Christmas around our house is usually pretty chaotic. Planning usually starts around Nov 1 (Linda has been known to buy Christmas decorations in July). I have 8 huge rubbermaid tubs of 'stuff' to unload from the attic every Christmas, and every Christmas there is a new tub. Lights, reindeer, inflatable snowmen, spotlights...you get the picture. I think Linda makes up for the lack of snow in Texas by trying to cover the lawn with decorations. It is absolutely Linda's & my favorite time of the year. To be honest, we really don't need lights around the house because the glow from Linda could light the world at Christmas.
So the week of Dec 10 was shaping up to be a standard pre-Christmas week. Aside from the gifts that Santa brings, Linda races back and forth between Target, Kohls, JCPenny making sure the kids, and the pets, all have an equal amount of presents (she is really crazy that way). This week, she was finally going to get that mammogram. You see, back in September, Linda had noticed a lump in her left breast, but it would come and go. She saw her doctor who assured her that it was probably some hormone related fibroid mass. She said that when she had a chance, to go get a mammogram so they would have a baseline to measure against. Linda was 38 at the time so within a couple years she would start having yearly mammograms as the literature suggests. The visit to the lab was uneventful (if you can call having your boob squished to the size of a pancake uneventful).
Tuesday the 11th, Linda called me at the office and said her doctor saw something to be concerned about on the mammogram. They asked her to come in so they could do a biopsy on the mass. They call it a fine needle core biopsy. They stick a needle into the mass and with a little 'pop', they suck out a bit of it. They do this a couple times around the area. It is done right in the doctors office.
At this point, I was concerned, but not overly so. There is a history of these masses in Linda's family so this was just going to be one of those. She's 38 years old for Christ's sake. Linda called me after her doctor visit to see where I was on my way home from work. Turns out I was only 3 blocks or so ahead of her so I would beat her home. I met her at the door as she got out of her car and she started to cry.
I actually thought she may have hit a dog or cat on her way home and was upset about it. I really must be a moron because the 'c' word hadn't even entered my mind before this point. Not at all. This was just going to be one of those women-doctor-female-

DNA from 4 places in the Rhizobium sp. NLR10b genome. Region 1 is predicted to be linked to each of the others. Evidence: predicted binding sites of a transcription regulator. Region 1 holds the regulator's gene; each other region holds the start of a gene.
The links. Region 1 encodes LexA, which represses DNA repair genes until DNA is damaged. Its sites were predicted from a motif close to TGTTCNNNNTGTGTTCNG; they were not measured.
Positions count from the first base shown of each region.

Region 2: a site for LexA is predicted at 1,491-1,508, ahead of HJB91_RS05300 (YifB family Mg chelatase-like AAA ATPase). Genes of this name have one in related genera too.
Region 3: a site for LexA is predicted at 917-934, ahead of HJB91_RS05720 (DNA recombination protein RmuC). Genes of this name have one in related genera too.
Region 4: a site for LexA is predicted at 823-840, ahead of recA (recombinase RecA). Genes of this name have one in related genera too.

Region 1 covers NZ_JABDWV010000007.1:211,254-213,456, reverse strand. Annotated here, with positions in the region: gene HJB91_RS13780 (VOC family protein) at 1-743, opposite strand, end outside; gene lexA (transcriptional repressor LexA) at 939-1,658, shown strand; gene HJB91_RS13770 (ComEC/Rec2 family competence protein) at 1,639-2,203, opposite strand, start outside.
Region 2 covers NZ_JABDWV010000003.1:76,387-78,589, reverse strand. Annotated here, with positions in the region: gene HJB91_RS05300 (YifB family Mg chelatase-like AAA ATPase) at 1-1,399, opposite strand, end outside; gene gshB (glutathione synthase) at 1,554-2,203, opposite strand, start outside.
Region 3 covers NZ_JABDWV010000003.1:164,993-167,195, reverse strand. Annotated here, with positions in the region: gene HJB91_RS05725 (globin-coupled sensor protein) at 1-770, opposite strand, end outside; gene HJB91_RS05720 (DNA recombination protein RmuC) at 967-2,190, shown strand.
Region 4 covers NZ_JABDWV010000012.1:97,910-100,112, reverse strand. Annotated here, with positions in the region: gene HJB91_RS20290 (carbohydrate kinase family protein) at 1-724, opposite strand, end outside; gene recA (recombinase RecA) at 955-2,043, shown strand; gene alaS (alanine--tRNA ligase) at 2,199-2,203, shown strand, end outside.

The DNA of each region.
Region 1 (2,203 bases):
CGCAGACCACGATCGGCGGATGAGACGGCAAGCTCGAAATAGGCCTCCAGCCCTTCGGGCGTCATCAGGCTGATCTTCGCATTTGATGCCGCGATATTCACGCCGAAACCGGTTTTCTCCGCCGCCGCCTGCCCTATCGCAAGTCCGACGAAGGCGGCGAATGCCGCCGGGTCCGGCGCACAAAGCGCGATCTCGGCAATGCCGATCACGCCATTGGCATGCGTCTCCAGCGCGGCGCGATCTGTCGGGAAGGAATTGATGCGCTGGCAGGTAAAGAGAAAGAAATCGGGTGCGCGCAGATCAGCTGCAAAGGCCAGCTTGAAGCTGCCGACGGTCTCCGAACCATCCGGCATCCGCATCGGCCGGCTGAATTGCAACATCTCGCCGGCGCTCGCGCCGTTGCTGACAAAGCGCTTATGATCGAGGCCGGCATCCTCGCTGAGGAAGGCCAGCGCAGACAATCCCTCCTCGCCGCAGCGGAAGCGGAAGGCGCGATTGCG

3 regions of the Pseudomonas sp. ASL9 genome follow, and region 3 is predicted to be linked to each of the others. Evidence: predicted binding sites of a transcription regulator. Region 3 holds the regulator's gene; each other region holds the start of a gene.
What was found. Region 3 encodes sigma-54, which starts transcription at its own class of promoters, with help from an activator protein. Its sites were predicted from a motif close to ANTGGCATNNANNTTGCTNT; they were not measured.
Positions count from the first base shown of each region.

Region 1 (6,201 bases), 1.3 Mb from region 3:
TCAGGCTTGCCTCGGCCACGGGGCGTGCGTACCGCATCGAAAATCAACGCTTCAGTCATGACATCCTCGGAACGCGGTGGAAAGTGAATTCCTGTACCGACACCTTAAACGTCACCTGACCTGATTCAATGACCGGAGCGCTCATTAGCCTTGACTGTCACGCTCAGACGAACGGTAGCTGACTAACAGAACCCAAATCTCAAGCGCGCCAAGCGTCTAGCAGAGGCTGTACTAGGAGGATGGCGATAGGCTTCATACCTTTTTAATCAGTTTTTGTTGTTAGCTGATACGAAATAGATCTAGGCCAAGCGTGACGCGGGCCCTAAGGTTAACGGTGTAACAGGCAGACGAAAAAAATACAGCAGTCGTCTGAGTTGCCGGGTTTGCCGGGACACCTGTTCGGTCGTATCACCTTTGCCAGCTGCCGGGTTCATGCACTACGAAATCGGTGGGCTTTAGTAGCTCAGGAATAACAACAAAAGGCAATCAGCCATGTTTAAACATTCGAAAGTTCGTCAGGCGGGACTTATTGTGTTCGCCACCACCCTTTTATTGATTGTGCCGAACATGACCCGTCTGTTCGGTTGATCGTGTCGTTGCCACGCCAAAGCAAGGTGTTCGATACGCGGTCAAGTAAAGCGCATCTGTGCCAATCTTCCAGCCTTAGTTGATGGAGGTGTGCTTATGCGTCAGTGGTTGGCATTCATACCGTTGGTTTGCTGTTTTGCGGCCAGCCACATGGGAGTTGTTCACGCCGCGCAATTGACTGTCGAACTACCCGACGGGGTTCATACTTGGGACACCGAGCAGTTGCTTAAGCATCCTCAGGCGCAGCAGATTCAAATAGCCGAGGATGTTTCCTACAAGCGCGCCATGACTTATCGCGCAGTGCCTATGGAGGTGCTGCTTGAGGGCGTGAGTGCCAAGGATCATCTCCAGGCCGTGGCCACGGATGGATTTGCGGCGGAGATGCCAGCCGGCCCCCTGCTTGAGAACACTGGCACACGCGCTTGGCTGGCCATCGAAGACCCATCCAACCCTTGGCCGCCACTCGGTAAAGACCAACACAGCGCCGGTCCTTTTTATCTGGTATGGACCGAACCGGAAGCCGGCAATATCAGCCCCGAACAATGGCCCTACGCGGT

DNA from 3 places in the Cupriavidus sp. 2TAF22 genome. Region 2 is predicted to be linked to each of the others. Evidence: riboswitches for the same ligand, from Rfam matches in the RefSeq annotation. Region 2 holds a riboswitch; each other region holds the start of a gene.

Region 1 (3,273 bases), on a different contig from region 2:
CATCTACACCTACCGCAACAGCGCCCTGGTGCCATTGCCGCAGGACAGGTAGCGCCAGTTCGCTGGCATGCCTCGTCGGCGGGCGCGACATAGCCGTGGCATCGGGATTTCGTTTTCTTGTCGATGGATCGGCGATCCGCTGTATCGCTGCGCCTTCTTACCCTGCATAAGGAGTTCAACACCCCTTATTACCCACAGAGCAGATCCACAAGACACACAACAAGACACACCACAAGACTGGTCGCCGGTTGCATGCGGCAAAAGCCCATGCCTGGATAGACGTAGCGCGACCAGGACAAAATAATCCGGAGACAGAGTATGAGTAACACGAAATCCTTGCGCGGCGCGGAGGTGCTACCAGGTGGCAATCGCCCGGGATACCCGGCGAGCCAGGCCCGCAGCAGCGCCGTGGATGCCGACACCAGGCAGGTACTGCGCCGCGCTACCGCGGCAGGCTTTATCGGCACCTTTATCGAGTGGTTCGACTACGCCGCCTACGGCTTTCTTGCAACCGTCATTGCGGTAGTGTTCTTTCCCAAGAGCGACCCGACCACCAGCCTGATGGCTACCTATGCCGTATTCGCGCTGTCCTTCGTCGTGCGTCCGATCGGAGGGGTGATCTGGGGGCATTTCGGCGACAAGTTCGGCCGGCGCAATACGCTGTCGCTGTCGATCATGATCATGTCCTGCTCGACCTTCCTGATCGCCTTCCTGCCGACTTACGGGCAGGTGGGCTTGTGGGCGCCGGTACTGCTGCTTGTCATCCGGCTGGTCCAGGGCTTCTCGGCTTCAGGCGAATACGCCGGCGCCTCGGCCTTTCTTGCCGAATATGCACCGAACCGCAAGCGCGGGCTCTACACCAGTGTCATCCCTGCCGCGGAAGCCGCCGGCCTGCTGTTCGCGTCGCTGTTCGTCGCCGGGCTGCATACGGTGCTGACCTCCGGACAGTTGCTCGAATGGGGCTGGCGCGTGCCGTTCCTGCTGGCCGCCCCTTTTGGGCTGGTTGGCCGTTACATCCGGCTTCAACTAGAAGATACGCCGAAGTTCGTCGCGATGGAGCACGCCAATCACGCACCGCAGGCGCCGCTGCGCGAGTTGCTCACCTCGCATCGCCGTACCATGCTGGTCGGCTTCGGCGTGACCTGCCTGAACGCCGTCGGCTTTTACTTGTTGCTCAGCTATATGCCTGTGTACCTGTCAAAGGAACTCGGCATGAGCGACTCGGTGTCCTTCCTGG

voodoo things that some pill will take care of. It had always been that way in the past and this would be no different. Well, as you may have guessed, this was different. The surgeon who did the biopsy confided in her that, even before the results of the biopsy (which were due back on Thursday), he was pretty sure this was cancer. Fucking cancer ... and I wasn't even there for her when she first heard the 'c' word. Nice husband eh? Linda drove all the way home from the doctor's office, even called me to make sure I was okay, and never let on. It was only when she got home did she start crying...and my tears weren't far behind. This really sucked. This really, really sucked.
The next 2 days, waiting for the official biopsy, were by far the longest 2 days of my life. There had to be a mistake. I was convinced of it. This was Linda after all. She was training for a 1/2 marathon and was regularly running 10 miles on Sunday mornings. She was in the best shape that I had ever known. Eating well and exercising 5 times/week. For those 2 days, I was a mess. My eyes would well-up in my office, in my car on the way to/from work, pretty much everywhere. I prayed to God to make this better. I prayed to God to give me the cancer instead of Linda. I told God I would go to church every Sunday for the rest of my life if He made Linda better. I talked to God more in those 2 days than I have ever in my life. This may seem like a normal reaction to most people, but you see, I don't have a God. I'd done fine for 38 years without a one, but I can tell you I was looking for one desperately in those 2 days. If He was there, he wasn't listening. We got the lab results that Thursday.
I've probably been called useless several times in my life, but I don't think I've ever 'been' useless...that is until Dec 13, 2007. I'm not quite sure what the right thing to do when the love of your life, the center of your universe, your source of strength breaks down and sobs "I don't want to die". That moment is etched in my mind for eternity. I'm not sure what I said, probably something stupid like "Don't worry, we'll be fine". I do know what I thought though. "I don't want you to die either". This really, really, really sucked.
The initial clinical diagnosis. Invasive Ductal Carcinoma. 2.5cm mass in the left breast. 2-3 lymph nodes involved. Stage IIB. Moderately aggressive histological grade 7. ER-, PR+, Her2-, non-metastasized. In layman's terms, at least to me, a middle-of-the-road breast cancer. It will take some work (chemotherapy, surgery, radiation) to get rid this, but the battle is winnable. (more on the treatment in a later post)
We decided to tell the kids later that same night. I think we did it the the right way. Right for us. All huddled up on our bed, like we've done many times watching movies at night. We all cried. As much as it sucked, I will forever cherish that moment of bonding we all had.
Our journey had been set. We came to accept this was the hand we were dealt and we would get through this as a family. We still had Christmas to celebrate, it is afterall, our favorite time of year. And how did Linda cope...she planned and hosted a Christmas party for all our friends and neighbors...she is a superstar!